Posted in the publications section at my firm’s web site, DeConciniMcDonald.com, my January, 2017, Tax Law Special Report is about filing your 2016 federal income tax return, including important information about when to file and what could happen if you are supposed to file a return, but don’t.
I don't know if the story on the page at this link is true, but I have no reason to think it is not except that I had never heard it before. It's a remarkable story.
Before today, I had never seen the site that contains the page at the link above. Some of the other pages on that site contain foul language, but the page at the link does not. Just FYI.
Since it’s time to be thinking about making a contribution to an individual retirement account (IRA) for 2016 if you haven’t done so already, an item I saw in the Arizona Republic about IRAs seems timely. It cites a study that indicates that people who have IRAs are not very faithful about contributing to them. That’s too bad.
The author of the Republic item says that simplifying the rules for IRAs could make them “more appealing,” but he’s mixing apples and oranges, in my opinion. The complexity of the rules shouldn’t be an obstacle to contributing to an IRA if you already have one, should it?
Anyway, you have until tax day 2017 to make your IRA contribution for 2016.
A news release from the IRS yesterday (IR-2017-06) provides information about free tax help, filing assistance, a new e-filing program that offers the use of brand-name tax preparation software at no charge to qualifying taxpayers, and more.
Filing season opened yesterday, by the way. Have you filed yet?
AN ENTERTAINING TAX COURT OPINION ON DISTINGUISHING BETWEEN PASSIVE AND NON-PASSIVE INCOME
A surgeon’s income from a surgical facility of which he is a part owner, and in which he performs surgeries, can still be treated as passive income, says the Tax Court. It’s discussed at the Tax Update Blog.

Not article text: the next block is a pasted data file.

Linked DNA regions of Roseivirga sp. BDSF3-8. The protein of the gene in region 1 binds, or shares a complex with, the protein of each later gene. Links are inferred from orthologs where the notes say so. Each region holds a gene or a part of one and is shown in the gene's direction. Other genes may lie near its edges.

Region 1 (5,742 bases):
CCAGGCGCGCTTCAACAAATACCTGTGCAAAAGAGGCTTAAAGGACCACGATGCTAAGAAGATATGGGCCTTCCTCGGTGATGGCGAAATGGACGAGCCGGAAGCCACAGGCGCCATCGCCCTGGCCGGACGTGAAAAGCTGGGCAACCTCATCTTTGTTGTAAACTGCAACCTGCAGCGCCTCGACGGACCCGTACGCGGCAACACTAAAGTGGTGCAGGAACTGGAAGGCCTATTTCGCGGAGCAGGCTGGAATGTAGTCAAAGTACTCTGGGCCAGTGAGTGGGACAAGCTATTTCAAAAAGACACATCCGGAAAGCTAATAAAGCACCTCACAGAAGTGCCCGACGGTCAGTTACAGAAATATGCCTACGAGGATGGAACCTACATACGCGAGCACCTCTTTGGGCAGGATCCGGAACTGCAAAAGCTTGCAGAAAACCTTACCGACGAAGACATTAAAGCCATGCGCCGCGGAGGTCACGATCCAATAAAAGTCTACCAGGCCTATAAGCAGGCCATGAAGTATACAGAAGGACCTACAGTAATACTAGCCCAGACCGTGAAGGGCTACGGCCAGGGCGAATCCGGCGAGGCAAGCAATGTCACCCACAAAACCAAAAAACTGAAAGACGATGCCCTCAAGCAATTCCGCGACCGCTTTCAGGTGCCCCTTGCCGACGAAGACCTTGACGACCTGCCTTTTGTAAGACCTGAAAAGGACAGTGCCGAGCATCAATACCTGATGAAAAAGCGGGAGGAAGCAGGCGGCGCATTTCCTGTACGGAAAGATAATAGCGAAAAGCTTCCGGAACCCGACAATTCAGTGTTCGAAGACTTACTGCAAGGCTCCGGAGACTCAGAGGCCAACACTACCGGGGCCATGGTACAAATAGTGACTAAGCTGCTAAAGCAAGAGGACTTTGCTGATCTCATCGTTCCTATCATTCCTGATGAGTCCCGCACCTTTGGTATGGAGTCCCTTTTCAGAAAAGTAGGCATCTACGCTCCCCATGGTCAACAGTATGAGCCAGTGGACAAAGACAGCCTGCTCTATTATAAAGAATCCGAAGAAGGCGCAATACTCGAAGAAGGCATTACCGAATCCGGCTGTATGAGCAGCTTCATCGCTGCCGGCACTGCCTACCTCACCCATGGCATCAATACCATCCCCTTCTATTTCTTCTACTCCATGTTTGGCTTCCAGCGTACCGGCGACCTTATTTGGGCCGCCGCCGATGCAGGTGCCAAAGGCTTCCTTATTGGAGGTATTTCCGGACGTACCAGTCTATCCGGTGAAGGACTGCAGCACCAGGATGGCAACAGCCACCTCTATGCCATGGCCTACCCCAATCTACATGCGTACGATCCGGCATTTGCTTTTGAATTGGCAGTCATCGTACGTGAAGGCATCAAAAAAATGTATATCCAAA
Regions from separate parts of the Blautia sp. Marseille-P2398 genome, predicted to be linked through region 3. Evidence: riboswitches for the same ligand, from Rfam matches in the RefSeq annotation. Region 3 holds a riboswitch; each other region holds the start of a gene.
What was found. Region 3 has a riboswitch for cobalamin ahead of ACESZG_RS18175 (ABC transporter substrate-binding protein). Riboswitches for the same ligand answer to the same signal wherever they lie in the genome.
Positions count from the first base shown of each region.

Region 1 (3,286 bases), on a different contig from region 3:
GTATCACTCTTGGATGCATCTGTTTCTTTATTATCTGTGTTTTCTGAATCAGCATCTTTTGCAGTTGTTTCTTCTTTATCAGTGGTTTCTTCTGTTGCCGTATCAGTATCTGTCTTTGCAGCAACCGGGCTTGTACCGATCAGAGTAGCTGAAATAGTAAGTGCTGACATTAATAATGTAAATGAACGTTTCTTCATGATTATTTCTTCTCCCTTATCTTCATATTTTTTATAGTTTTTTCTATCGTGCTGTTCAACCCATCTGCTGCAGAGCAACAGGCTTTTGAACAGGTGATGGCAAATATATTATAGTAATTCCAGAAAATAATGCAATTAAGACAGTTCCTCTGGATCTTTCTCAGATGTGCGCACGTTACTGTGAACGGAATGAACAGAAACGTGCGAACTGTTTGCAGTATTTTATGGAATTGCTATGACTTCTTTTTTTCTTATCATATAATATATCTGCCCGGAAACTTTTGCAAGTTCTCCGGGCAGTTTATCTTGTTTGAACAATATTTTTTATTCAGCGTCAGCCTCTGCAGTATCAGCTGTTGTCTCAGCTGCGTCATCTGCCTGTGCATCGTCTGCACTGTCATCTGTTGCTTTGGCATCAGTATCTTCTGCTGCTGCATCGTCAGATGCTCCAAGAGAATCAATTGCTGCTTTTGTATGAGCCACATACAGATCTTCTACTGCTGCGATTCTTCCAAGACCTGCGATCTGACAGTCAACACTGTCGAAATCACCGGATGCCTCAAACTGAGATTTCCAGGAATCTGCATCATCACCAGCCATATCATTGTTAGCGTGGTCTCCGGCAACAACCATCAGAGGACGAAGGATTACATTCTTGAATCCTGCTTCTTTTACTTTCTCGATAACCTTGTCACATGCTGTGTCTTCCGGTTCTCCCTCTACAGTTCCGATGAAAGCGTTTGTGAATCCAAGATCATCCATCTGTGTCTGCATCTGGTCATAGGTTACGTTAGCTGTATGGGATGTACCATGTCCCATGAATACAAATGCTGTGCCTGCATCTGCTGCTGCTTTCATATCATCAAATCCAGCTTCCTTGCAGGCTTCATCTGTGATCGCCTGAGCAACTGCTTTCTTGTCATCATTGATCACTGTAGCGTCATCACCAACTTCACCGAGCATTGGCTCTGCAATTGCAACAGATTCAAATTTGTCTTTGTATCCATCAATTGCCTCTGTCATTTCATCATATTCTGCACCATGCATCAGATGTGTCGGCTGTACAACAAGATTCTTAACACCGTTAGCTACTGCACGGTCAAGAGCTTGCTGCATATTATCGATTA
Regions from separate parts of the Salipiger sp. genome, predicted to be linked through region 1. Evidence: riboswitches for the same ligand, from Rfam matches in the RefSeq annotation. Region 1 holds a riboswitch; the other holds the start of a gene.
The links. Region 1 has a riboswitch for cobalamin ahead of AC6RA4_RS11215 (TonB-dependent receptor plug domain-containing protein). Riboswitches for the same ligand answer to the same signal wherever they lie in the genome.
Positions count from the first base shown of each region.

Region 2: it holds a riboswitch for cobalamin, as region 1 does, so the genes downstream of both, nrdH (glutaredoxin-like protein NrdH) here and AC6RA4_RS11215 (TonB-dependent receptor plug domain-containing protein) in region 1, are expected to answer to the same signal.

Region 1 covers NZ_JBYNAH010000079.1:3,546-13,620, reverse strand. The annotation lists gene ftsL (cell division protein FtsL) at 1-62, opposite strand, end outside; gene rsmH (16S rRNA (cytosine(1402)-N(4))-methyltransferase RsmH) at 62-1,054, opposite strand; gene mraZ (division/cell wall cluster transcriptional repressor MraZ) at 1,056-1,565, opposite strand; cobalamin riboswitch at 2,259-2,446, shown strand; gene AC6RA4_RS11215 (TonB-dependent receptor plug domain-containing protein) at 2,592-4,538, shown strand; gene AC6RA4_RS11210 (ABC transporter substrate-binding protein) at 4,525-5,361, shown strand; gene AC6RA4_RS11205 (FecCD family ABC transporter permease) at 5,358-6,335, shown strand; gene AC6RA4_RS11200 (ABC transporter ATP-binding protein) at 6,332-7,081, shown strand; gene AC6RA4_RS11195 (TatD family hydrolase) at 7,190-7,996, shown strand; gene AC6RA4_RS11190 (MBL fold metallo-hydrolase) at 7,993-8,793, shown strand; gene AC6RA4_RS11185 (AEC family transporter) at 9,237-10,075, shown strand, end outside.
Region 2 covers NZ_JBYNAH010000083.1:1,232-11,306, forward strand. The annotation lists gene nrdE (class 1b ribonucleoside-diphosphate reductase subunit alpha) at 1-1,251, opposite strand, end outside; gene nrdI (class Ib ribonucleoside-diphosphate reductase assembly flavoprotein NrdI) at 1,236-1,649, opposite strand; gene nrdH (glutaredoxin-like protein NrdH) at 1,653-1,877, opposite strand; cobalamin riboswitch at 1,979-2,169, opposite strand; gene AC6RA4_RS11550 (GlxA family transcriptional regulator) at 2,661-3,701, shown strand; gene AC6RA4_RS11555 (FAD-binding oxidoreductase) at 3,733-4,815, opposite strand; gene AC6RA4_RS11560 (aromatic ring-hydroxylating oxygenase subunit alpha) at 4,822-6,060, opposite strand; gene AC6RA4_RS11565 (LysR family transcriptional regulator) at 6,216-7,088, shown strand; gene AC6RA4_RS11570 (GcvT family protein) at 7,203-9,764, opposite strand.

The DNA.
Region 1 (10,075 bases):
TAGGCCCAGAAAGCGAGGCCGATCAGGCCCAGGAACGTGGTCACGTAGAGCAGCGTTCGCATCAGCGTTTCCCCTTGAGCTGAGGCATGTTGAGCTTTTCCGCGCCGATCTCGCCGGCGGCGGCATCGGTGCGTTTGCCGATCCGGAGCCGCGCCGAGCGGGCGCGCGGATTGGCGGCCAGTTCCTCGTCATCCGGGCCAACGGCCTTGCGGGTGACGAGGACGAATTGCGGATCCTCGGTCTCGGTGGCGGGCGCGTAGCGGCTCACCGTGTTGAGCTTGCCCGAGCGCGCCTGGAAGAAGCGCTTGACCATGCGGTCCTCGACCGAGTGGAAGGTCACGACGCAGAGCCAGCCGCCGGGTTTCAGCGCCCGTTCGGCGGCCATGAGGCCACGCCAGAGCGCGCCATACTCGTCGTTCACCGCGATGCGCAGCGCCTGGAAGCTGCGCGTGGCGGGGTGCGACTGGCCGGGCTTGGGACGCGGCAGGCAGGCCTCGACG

Expect to go to jail, even if you’re an aide to a prominent Congressman.
Well, it’s interesting if, like me, you find tax law interesting. You’ll find links to the full report and the executive summary on the web site of the Taxpayer Advocate Service.
This time it’s a landlord getting tangled up in rules that I’m sure someone thought were absolutely vital. Because the landlord doesn’t have a permit that maybe they were supposed to have, a tenant has been living in their building without paying rent for six years. The tenant claims the landlord’s failure to get the permit means the building is unsafe, which is a pretty hilarious position for the tenant to take if you stop and think about it for a second. The tenant has been living in the building for six years. If the building is unsafe, why hasn’t the tenant moved out?
Via Overlawyered, again.
An item posted by the New York Daily News on Saturday reports on a New York City restaurant that blamed onerous city and state regulations for making continued operation of the business infeasible. The funny/infuriating part was the completely un-self-aware response by the city. Quoting from the new item:
“The de Blasio administration noted the city provides free help to small businesses. The 'Small Business First' initiative helps owners save time and money while reducing the amount of paperwork.”
Translation: Don’t blame us for the mountain of bureaucratic reporting we created. After all, we offered to help you with it!
That response reminds me of the proposal to improve the tax return preparation process by regulating tax preparers. The idea of making the reporting process less onerous by reducing the regulations that require reporting never occurs to the regulators. I think the problem is that in the minds of the regulators, every regulation is life-or-death essential.
I try to not waste too much time reading online reviews. There is a certain amount of wisdom in the collective opinion, but you never know who wrote an individual review and what their biases might be, so I think reading lots of online reviews is probably at best a waste of time.
When reading online reviews, I often get the feeling that the most negative ones are fake. The first paragraph of the review that’s quoted in this Coyote Blog post is a good example. Read it and see if you think it sounds fake. There’s something about the way that review is written that is common among negative reviews, and makes me question the motives of the person who wrote it.
The contents of this blog, this web site, and any writings by me that are linked here, are all my personal commentary. None of it is intended to be legal advice for your situation.